better to use a bit more pressure to match his tactile sensitivity. The same client told me that he
often has a low mood, but that it had been boosted by our sessions. He explained that he felt more
grounded because of the social contact, and realised the need to pay attention to the feelings of others.

Touch and Oxytocin

This experience may resonate with others on the spectrum, in regards to possible challenges that
certain social situations and interactions present. The feelings experienced by the client may also be
due to the release of oxytocin from receiving hugs and touch. This can lead to a significant
improvement in social situations, including more eye contact and prosocial behaviours. In a 2010
study from France’s Centre of Cognitive Neuroscience, it was found that:

research of Oxytocin link to improvement in social interaction

“After oxytocin inhalation, patients exhibited stronger interactions with the most socially
cooperative partner and reported enhanced feelings of trust and preference… Oxytocin selectively
increased patients’ gazing time on the socially informative region of the face, namely the eyes. Thus,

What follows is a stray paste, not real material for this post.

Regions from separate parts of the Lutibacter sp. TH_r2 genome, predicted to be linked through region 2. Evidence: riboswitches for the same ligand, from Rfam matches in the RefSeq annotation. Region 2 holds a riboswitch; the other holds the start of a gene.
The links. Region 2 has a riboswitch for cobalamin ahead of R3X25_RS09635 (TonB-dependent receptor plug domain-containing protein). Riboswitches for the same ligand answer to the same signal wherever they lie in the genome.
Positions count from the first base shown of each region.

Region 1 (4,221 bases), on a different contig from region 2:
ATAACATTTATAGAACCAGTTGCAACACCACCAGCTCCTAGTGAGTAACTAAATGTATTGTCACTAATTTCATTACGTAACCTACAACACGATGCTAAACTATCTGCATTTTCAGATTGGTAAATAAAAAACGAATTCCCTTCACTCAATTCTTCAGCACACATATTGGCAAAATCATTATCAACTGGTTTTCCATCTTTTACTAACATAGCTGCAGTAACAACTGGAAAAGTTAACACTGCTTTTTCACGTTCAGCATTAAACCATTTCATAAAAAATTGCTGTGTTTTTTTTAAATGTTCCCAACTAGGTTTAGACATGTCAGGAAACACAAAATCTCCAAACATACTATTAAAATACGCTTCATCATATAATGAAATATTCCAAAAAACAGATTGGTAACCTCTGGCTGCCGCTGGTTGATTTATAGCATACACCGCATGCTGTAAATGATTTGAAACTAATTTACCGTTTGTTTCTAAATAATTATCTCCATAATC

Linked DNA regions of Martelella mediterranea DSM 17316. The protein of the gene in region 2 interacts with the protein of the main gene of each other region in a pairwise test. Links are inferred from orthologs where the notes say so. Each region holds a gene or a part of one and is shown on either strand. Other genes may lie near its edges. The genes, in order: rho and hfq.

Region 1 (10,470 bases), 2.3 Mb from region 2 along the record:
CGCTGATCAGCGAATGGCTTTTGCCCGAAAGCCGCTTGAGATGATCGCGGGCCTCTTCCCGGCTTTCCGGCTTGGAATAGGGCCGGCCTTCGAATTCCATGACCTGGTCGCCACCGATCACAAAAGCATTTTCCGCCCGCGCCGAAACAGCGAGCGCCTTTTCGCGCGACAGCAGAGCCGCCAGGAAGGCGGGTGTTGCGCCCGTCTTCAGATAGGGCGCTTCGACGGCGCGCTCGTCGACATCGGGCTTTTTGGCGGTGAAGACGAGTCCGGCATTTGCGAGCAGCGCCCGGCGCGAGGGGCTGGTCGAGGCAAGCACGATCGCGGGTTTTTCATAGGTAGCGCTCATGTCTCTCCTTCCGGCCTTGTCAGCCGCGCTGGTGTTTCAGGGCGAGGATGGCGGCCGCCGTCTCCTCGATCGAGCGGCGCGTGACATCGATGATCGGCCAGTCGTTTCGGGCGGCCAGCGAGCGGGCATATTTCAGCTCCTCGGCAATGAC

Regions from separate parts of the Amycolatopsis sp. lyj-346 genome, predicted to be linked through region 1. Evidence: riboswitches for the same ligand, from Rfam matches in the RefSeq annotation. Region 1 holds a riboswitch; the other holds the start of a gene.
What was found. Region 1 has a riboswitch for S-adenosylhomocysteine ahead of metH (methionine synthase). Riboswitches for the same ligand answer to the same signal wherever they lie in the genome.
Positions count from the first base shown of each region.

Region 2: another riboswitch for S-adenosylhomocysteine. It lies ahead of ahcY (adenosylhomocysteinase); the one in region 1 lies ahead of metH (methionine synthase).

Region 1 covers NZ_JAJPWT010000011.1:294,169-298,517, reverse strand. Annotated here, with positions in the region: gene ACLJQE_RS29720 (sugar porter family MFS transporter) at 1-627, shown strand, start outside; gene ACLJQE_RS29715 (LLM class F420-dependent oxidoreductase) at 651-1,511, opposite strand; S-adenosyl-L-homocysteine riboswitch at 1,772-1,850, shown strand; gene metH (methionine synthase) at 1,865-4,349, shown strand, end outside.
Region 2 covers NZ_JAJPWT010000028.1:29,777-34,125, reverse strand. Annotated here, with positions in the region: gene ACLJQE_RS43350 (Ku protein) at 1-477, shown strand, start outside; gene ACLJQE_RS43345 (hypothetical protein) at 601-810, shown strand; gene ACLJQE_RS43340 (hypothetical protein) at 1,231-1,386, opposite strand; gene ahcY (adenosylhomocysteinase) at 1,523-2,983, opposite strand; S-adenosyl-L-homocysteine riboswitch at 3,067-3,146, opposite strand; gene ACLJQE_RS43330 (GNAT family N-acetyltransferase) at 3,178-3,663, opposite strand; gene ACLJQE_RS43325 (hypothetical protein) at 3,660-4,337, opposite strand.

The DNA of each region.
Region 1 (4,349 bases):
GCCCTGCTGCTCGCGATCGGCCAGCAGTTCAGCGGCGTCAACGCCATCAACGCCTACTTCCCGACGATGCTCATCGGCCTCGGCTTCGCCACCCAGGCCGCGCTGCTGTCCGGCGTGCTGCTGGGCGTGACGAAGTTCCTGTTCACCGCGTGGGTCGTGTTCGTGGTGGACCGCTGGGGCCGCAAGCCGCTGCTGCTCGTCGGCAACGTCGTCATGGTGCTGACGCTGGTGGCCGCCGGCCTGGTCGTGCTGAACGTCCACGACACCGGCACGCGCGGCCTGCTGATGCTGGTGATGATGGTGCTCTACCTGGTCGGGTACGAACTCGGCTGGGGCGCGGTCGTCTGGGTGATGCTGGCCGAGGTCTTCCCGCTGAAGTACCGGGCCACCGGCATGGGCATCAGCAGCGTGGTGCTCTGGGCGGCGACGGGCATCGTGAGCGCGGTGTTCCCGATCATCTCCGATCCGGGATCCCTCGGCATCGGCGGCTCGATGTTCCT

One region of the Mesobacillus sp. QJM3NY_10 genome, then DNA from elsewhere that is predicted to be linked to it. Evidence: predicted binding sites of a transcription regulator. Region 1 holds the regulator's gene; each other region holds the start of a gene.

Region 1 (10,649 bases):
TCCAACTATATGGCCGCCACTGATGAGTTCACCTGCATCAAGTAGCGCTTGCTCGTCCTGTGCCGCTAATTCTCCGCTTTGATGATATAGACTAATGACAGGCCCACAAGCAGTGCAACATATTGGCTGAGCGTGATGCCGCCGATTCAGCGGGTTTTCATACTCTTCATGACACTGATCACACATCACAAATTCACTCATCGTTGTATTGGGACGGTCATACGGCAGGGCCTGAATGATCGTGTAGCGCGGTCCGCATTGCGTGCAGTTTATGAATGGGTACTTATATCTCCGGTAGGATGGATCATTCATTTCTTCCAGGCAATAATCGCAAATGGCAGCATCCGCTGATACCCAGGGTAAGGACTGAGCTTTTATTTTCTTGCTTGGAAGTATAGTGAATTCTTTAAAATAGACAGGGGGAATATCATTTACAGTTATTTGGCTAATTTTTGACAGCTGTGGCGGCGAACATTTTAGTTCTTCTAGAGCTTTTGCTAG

under oxytocin, patients respond more strongly to others and exhibit more appropriate social behavior and affect, suggesting a therapeutic potential of oxytocin through its action on a core dimension of autism.”

cuddle as a safe space

Another autistic client told me how our sessions, and specifically the act of cuddling, helped him to feel more empathy and be more in touch with his own emotions. In this sense, cuddling is almost like an automatic form of meditation, which enables you to surrender to a warm presence in a safe container. This kind of space is ideal for anyone interested in exploring their innermost feelings and emotions without judgement or expectations.

Autism research in Touch by Dr Tiffany Field

The founder of the Touch Research Institute, Dr Tiffany Field, has pioneered research into touch.
Much of her research into touch and autism has focused on early childhood. We present below
some of these studies from two of her books.

In her fantastic book Touch, world-renowned touch researcher, Dr Tiffany Field noted that children
with autism are touch sensitive and may not enjoy being touched. However, she found that they do
enjoy receiving massages, suggesting that massage is predictable, compared to touch in typical social
situations which isn’t.